4. How important is your migration card in Russia

A migration card is another Very Important Document. It’s a small piece of paper which you get while entering Russia on the border or at the airport. You have to keep it and give it back while leaving the country. If you happen to lose it, you can be treated as an illegal immigrant, you can have serious troubles with the police and it may even lead to deportation from Russia and very big problems with getting another Russian visa during next 5 years. My friend from Italy with whom I was working lost his migration card. How stressed he was, and we all were… I will once describe how great fun we had during the process of getting a new one for him, I strongly do not recommend this… 😉 Guard your migration card as attentively as your passport!

5. Registration in Russia

If you stay in Russia for more that 7 working days, you are obliged to register. This means that you need to let the officials know where you live, the officials want and need to know this stuff 🙂 If you stay in a hotel, there’s no problem, because the hotel should register you automatically. In case of hostels, it’s good to make sure that they will do it (I think law says they should, but you never know where they want to save money… 🙂 ). However, if you live at someone’s place – friends, colleagues, airbnb, couchsurfing, then you have to remember about the registration by yourself. Your host needs to go to a post office or police station with a copy of your passport, visa and migration card (you can but don’t have to be present 🙂 ). He should fill in the documents, pay (I’m not sure, but the price is around 150 roubles), and he will get another Very Important Document for you, which you’d better not lose. What is also important – if your visa lets you enter Russia few times and you leave the country and come back again for more than 7 working days – you have to register again!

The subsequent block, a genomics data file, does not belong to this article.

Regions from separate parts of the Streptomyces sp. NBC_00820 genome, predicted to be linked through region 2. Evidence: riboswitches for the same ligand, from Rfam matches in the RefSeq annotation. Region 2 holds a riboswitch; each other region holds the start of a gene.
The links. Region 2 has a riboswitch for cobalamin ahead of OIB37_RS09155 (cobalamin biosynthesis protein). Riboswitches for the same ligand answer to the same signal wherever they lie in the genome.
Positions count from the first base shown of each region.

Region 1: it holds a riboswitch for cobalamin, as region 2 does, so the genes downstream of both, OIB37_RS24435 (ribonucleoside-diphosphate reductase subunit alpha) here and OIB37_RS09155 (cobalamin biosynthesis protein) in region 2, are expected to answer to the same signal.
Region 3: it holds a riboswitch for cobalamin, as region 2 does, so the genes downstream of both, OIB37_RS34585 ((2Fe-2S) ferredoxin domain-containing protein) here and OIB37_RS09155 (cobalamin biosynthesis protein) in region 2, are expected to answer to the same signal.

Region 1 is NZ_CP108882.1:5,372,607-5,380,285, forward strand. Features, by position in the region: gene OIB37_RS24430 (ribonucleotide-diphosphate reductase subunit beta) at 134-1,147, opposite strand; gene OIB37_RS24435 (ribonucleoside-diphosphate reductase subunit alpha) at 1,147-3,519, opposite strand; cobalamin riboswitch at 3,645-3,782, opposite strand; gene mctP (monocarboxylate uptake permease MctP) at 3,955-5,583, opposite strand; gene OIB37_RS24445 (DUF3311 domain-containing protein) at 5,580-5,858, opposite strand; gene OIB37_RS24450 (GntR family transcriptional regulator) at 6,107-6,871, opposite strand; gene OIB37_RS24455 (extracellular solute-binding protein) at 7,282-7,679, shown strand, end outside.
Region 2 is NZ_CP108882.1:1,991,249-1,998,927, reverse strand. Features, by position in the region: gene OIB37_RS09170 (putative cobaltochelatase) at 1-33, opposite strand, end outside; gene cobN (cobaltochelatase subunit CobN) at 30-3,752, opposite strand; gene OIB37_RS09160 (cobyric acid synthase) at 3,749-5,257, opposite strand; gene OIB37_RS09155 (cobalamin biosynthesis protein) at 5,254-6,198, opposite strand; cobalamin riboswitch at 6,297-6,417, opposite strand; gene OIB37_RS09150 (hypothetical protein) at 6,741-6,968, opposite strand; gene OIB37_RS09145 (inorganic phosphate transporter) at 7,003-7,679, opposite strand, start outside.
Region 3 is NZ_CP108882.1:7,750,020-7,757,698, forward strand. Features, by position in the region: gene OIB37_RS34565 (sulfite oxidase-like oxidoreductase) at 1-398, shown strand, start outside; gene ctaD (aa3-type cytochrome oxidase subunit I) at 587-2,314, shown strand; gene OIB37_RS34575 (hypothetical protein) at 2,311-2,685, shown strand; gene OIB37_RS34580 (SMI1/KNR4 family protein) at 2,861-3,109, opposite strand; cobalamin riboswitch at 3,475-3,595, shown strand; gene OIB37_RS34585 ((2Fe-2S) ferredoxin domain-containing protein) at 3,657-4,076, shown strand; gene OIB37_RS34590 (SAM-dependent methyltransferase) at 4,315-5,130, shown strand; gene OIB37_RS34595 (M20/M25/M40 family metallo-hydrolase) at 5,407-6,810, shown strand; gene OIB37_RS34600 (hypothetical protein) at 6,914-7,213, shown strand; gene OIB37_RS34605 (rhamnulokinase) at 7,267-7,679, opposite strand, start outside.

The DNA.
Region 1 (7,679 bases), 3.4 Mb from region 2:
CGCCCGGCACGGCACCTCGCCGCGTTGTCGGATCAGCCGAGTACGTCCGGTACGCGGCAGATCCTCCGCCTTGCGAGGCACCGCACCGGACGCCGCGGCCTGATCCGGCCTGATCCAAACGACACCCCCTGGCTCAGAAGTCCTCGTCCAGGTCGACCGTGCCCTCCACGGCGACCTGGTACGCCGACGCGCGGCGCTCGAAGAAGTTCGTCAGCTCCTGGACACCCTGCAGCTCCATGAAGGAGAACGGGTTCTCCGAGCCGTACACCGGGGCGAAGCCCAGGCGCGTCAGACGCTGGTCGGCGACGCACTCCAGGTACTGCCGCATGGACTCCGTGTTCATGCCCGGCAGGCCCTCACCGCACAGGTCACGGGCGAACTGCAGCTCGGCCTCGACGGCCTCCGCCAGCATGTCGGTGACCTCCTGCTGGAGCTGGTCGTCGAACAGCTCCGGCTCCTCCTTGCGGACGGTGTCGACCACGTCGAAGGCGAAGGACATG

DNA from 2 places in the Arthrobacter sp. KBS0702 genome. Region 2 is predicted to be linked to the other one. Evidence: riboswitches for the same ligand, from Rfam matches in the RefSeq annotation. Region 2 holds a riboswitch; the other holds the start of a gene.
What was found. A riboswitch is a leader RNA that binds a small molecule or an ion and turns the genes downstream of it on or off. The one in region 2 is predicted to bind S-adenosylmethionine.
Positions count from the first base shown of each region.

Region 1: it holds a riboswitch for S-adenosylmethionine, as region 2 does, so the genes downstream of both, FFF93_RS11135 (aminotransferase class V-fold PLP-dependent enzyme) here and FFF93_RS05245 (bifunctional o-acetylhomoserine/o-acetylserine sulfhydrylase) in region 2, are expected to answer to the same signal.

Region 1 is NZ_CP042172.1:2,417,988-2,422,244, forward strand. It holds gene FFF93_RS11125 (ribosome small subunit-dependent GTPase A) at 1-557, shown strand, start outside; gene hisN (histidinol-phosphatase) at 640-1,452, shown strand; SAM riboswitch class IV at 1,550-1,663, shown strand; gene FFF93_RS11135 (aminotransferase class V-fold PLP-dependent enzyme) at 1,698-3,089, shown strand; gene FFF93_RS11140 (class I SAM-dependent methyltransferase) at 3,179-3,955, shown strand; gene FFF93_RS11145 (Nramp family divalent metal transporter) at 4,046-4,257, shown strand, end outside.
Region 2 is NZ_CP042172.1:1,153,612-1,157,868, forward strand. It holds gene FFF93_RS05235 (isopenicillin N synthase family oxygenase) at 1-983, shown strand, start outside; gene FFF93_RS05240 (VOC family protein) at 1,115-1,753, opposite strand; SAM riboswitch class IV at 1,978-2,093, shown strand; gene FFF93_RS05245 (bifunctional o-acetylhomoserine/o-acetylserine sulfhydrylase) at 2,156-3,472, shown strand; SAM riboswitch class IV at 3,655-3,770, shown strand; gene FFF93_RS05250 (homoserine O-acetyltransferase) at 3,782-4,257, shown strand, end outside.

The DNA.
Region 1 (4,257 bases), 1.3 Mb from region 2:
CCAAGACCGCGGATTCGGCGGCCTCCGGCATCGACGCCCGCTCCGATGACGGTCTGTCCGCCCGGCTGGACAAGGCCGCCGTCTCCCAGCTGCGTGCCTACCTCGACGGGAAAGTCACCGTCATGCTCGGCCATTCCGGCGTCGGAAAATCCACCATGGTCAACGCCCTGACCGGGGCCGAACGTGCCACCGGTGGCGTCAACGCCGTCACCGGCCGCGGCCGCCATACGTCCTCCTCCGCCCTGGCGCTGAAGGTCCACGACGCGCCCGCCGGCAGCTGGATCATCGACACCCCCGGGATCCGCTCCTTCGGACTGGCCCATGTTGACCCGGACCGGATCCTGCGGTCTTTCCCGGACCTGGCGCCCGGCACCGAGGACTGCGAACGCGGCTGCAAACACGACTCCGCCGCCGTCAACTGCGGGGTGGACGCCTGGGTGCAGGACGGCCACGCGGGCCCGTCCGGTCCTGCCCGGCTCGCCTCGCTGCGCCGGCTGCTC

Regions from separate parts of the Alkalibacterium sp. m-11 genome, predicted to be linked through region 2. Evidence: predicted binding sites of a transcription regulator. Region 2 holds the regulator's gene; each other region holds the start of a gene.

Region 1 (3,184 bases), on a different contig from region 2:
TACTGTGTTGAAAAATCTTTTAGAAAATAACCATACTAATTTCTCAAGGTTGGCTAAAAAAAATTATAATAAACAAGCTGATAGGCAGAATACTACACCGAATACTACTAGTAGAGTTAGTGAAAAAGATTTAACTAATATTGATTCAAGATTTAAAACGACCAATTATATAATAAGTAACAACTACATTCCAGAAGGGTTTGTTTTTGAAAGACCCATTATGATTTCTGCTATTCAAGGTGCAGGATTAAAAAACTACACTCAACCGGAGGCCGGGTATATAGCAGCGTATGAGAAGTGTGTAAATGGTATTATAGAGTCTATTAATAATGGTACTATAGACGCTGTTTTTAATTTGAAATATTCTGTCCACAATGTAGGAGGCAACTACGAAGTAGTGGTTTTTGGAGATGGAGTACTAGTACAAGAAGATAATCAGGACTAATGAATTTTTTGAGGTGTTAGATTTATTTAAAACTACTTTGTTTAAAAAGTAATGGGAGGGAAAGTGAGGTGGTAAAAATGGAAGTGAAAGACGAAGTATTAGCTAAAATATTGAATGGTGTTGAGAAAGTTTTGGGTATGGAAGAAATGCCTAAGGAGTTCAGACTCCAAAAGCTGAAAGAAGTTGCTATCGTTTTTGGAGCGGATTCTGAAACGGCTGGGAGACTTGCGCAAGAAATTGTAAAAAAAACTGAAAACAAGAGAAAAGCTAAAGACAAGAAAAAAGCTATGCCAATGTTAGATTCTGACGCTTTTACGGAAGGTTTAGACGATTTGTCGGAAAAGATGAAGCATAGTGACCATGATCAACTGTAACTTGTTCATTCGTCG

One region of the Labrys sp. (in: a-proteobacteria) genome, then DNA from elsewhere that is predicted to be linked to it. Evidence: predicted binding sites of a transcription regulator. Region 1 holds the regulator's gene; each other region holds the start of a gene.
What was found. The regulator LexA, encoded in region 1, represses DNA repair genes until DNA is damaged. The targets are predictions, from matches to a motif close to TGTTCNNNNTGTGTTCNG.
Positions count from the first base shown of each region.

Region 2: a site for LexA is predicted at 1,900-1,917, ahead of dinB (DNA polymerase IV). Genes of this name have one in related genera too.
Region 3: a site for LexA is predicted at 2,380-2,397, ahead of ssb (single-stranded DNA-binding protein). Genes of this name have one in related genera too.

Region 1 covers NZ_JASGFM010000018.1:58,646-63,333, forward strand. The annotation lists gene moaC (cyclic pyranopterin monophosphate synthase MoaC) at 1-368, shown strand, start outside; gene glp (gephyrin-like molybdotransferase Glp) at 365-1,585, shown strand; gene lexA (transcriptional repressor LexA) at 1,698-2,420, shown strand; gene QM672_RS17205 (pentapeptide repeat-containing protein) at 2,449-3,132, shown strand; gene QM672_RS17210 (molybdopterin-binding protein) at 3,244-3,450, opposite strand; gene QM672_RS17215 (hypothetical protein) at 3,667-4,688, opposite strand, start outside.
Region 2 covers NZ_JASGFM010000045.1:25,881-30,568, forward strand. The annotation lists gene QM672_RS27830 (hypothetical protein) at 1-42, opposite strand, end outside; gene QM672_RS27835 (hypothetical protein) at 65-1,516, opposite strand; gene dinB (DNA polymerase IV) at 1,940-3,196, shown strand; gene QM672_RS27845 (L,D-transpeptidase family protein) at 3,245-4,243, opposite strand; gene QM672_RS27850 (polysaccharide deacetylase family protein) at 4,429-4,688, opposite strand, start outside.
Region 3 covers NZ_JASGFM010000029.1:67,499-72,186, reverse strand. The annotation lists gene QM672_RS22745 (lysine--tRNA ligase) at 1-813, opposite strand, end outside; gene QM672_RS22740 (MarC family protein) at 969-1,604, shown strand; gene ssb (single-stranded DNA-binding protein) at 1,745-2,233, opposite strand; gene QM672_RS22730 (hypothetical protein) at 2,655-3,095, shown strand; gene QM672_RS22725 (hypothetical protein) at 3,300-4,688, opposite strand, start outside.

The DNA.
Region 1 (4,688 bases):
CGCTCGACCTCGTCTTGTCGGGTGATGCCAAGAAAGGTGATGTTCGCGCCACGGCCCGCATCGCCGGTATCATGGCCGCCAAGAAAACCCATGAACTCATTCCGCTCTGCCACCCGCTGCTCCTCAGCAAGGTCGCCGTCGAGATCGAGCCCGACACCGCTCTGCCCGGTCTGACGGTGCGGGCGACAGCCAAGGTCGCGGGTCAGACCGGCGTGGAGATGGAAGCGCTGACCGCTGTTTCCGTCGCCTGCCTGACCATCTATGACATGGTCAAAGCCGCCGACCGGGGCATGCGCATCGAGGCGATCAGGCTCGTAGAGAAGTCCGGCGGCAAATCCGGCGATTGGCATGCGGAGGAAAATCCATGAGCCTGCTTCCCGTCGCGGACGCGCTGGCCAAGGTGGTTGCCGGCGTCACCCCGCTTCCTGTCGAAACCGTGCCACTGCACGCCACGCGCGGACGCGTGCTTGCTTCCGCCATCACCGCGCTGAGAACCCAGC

If you are not registered, you may get a fee and be taken to a police station. In theory, this may also result in deportation from Russia, but as far as I heard, this happens very rarely. What is more, the hotel/hostel/your host may be punished with a fee as well for not fulfilling this obligation.
By the way, while writing this post I started wondering what happens with the registration if you’re travelling with Trans-Siberian Railway – do you declare to live in a train? 🙂 I will try to check, but if you know – tell me please.

6. Russia is not so scary!

Did I frighten you with all this? Don’t get discouraged! Russia has its peculiarities, like all other countries. What’s happening in politics – we all know. But it’s not scary at all there. It really is a fascinating country, where you can find a lot of beautiful places to see, interesting customs to observe, great people to know. Oh, yes. Really, there just live normal, friendly, great people – let’s not forget this, despite all the media buzz about Russia.

Just go there and see by yourself. And share your experience with me! 🙂